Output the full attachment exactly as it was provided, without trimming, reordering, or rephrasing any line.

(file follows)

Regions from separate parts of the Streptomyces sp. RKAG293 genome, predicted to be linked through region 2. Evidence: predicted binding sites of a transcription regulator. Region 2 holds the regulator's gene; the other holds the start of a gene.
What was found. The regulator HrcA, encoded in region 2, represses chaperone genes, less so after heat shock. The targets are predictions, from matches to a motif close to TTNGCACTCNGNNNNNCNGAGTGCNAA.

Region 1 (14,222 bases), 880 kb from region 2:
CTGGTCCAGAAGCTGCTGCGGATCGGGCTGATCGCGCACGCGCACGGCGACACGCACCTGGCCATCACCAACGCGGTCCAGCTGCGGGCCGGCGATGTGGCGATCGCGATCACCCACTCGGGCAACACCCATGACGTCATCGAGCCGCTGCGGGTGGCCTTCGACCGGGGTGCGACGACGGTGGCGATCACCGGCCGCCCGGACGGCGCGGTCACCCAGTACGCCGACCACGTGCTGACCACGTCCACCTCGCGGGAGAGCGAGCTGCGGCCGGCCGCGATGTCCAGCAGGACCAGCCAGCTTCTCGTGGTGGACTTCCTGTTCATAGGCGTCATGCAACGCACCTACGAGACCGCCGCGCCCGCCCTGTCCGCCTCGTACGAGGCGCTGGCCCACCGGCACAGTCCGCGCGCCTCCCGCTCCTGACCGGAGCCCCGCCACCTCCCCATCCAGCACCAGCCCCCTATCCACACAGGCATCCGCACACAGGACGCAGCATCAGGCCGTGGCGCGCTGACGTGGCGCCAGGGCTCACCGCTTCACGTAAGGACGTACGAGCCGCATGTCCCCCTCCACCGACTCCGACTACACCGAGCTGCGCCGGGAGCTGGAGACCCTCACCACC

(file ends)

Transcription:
Regions from separate parts of the Streptomyces sp. RKAG293 genome, predicted to be linked through region 2. Evidence: predicted binding sites of a transcription regulator. Region 2 holds the regulator's gene; the other holds the start of a gene.
What was found. The regulator HrcA, encoded in region 2, represses chaperone genes, less so after heat shock. The targets are predictions, from matches to a motif close to TTNGCACTCNGNNNNNCNGAGTGCNAA.

Region 1 (14,222 bases), 880 kb from region 2:
CTGGTCCAGAAGCTGCTGCGGATCGGGCTGATCGCGCACGCGCACGGCGACACGCACCTGGCCATCACCAACGCGGTCCAGCTGCGGGCCGGCGATGTGGCGATCGCGATCACCCACTCGGGCAACACCCATGACGTCATCGAGCCGCTGCGGGTGGCCTTCGACCGGGGTGCGACGACGGTGGCGATCACCGGCCGCCCGGACGGCGCGGTCACCCAGTACGCCGACCACGTGCTGACCACGTCCACCTCGCGGGAGAGCGAGCTGCGGCCGGCCGCGATGTCCAGCAGGACCAGCCAGCTTCTCGTGGTGGACTTCCTGTTCATAGGCGTCATGCAACGCACCTACGAGACCGCCGCGCCCGCCCTGTCCGCCTCGTACGAGGCGCTGGCCCACCGGCACAGTCCGCGCGCCTCCCGCTCCTGACCGGAGCCCCGCCACCTCCCCATCCAGCACCAGCCCCCTATCCACACAGGCATCCGCACACAGGACGCAGCATCAGGCCGTGGCGCGCTGACGTGGCGCCAGGGCTCACCGCTTCACGTAAGGACGTACGAGCCGCATGTCCCCCTCCACCGACTCCGACTACACCGAGCTGCGCCGGGAGCTGGAGACCCTCACCACC